Ron Johnson was a huge success at Target, and an even bigger success at Apple, where he led the company’s hugely profitable retail chain. So last year when he was recruited to join JC Penney as CEO of the struggling chain, there were high hopes that his genius would translate into a big turnaround for the 1100 store retail chain that was founded in 1902. When Johnson was hired last summer, Penney’s market cap jumped about $1 billion in a day based on very high hopes for his future success.
But so far the results have not been so good.
“The transition has been tougher than we anticipated,” noted an understated Johnson on May 15 during a presentation to investors.
What’s the problem? Johnson tried to change Penney’s business model, from one that was based on hundreds of sales per year (590 different promotions costing a cool billion to run) to a completely different approach based on everyday low prices. The premise was the customers would appreciate straightforward honesty rather than having to sort through a maze of sales, never knowing which price would be the lowest. Apparently they didn’t, as the chain lost $163 million on sales of $3.2 billion in Q1 2012, compared with a profit of $64 million in Q1 2011. Sales at stores open more than a year dropped significantly, and 10% fewer people came into the stores overall.
Johnson’s perspective on the need for a change to the business model was that since the company spent $1 billion each year on promotions, he claimed that customers had no reason to trust the company since they never knew when the best price would be available. But this is just one interpretation of the psychology of the situation. Another view, suggested by consumer psychologist Kit Yarrow of Golden Gate University, is that customers may have interpreted the situation in exactly the opposite way. Perhaps they saw sales and discounting as a way to buy higher quality merchandise at lower prices, but the fixed-low-prices mean that they’re getting lower quality merchandise at lower prices. (The quote from Yarrow was in a story in the San Francisco Chronicle on May 27, 2012, page D2, but I couldn’t find any web links for it. It was written by Susan Berfield and Sapna Maheshwari of Bloomberg Businessweek.)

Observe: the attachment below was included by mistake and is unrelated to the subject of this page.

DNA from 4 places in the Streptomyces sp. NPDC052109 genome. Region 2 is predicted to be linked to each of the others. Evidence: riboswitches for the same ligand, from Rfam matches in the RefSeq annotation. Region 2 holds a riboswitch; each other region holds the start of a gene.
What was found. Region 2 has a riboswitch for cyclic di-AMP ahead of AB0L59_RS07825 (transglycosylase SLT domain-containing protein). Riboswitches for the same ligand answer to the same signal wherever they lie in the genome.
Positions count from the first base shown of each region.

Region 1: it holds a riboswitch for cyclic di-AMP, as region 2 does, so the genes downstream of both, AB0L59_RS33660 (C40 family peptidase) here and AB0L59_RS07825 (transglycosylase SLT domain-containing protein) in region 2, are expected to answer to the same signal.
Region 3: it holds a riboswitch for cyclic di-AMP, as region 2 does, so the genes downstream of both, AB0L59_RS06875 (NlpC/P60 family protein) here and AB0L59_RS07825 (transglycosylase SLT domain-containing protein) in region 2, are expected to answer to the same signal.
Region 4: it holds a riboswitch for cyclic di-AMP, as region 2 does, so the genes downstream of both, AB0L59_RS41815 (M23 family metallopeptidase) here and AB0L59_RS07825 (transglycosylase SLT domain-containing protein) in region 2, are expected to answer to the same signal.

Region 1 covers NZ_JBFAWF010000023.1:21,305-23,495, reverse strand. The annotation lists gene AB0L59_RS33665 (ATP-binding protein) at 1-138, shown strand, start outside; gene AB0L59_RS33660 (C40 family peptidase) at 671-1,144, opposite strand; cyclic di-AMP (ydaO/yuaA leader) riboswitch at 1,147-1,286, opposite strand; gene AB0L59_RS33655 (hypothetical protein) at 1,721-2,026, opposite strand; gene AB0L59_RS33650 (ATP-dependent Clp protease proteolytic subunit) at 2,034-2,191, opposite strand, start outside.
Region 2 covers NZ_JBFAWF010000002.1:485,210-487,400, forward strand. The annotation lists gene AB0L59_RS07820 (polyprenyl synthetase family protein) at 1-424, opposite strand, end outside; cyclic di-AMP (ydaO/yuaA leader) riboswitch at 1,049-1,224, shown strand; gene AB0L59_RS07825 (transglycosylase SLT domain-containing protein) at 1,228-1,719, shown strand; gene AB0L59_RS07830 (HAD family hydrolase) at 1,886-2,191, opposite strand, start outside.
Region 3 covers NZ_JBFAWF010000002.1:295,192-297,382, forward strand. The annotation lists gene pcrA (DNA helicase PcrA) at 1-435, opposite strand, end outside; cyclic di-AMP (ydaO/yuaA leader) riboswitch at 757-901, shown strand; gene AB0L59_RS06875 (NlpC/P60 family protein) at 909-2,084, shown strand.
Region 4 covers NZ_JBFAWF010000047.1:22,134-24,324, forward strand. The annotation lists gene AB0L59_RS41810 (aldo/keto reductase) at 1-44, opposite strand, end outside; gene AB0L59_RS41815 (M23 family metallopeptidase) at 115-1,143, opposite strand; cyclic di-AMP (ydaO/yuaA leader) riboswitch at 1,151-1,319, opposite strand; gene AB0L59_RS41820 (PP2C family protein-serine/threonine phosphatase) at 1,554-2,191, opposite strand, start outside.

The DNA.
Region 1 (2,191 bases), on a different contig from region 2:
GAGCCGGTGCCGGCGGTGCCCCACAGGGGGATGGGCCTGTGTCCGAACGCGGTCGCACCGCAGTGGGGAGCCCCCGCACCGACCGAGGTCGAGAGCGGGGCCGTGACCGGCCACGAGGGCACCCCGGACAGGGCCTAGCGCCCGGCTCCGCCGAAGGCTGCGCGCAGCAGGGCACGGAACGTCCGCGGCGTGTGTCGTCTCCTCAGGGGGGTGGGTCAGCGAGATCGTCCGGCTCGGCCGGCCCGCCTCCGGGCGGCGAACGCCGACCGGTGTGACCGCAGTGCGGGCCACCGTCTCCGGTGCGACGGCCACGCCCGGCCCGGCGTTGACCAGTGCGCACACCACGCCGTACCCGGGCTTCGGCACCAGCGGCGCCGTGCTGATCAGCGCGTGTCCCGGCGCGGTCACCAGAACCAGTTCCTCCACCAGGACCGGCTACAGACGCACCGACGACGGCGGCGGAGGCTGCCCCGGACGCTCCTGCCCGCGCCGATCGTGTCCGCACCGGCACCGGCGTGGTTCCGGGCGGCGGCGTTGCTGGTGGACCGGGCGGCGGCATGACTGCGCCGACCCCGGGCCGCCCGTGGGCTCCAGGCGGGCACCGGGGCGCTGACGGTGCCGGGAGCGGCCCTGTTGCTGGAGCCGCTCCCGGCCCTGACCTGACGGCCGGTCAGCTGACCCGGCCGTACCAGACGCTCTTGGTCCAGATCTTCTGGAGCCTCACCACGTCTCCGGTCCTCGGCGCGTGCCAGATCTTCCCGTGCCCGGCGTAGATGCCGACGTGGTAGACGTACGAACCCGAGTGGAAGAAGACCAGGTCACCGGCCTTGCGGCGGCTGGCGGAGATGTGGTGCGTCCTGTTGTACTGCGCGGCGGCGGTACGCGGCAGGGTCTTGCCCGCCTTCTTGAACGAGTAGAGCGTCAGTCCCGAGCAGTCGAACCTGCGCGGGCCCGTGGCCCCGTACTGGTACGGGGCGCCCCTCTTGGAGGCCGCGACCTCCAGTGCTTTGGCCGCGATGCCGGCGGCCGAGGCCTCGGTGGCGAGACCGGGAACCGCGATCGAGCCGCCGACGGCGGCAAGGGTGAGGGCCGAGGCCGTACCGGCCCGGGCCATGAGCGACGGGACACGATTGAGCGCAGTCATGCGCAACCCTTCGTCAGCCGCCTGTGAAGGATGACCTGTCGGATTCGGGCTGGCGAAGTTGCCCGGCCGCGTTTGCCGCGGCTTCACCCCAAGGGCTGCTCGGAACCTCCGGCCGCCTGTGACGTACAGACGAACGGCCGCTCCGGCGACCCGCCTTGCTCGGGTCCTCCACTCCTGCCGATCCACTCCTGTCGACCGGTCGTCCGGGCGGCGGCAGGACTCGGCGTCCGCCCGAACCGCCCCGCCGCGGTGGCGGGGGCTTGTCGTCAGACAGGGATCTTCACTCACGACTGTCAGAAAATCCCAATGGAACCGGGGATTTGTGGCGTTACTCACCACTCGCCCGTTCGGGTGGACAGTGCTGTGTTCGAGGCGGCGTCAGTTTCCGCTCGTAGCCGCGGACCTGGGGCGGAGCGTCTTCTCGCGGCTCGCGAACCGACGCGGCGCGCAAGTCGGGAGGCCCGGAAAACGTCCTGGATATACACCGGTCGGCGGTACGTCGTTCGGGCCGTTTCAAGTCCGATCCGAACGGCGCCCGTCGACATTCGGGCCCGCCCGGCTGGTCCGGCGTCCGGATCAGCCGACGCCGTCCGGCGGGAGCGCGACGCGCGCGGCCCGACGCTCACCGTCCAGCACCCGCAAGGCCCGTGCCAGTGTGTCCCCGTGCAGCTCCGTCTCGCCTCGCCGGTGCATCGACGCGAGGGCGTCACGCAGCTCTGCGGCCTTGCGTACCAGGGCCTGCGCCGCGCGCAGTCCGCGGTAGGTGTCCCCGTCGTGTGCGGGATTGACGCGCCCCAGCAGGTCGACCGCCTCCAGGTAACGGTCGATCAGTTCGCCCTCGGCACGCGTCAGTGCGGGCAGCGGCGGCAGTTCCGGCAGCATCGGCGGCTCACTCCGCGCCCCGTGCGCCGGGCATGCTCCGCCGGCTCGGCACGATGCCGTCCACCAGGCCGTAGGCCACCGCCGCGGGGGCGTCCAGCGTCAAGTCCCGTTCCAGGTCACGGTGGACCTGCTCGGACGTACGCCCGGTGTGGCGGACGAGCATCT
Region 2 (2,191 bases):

From the perspective of innovation management, this is a very common issue. Stated simply, we can ask, “How do you know if your idea is a good one?” The answer depends on where the idea came from. Did it come from your own analysis, or did it come by interacting with customers to understand their point of view?
“Our analysis” can rarely be relied upon, as it is often a pyramid of assumptions on assumptions. Tempting as it is to trust our own superior intellect and acute powers of observation, insight, and analysis, in the end, it is the hidden values, beliefs, and attitudes of customers that determine our success in the market, and while solid logic does matter, it is very often the case that the customers’ perspective is not at all what we expect or understand.
The way to find out, before you risk the farm on a dramatic shift in how you run your business, is to ask customers. By this I don’t mean focus groups or customer panels, as we have found that the results from this can be deceptive. Instead, the discipline of ethnographic research is an invaluable tool for gaining insight into the deeply held, and usually hidden views of customers.
Rather than guessing what people think and feel, it’s better to find out through rigorous research before you go and change your model to fit what you think they want just like store in UK does. So if Johnson had asked us, we probably would have suggested conducting some ethnographic research with some customers in one or two cities, and then if we were all convinced that the strategy would work, we’d propose the rapid prototyping solution, trying it out in a couple of markets, maybe 11 stores in total, to learn what actually works and doesn’t work without risking the sales prospects of 1100 stores on what was apparently not much more than a belief and an assumption.
We can only infer from what happened to Penney’s that they didn’t do either of these things. The hole from which Johnson now has to dig the company is alas much deeper.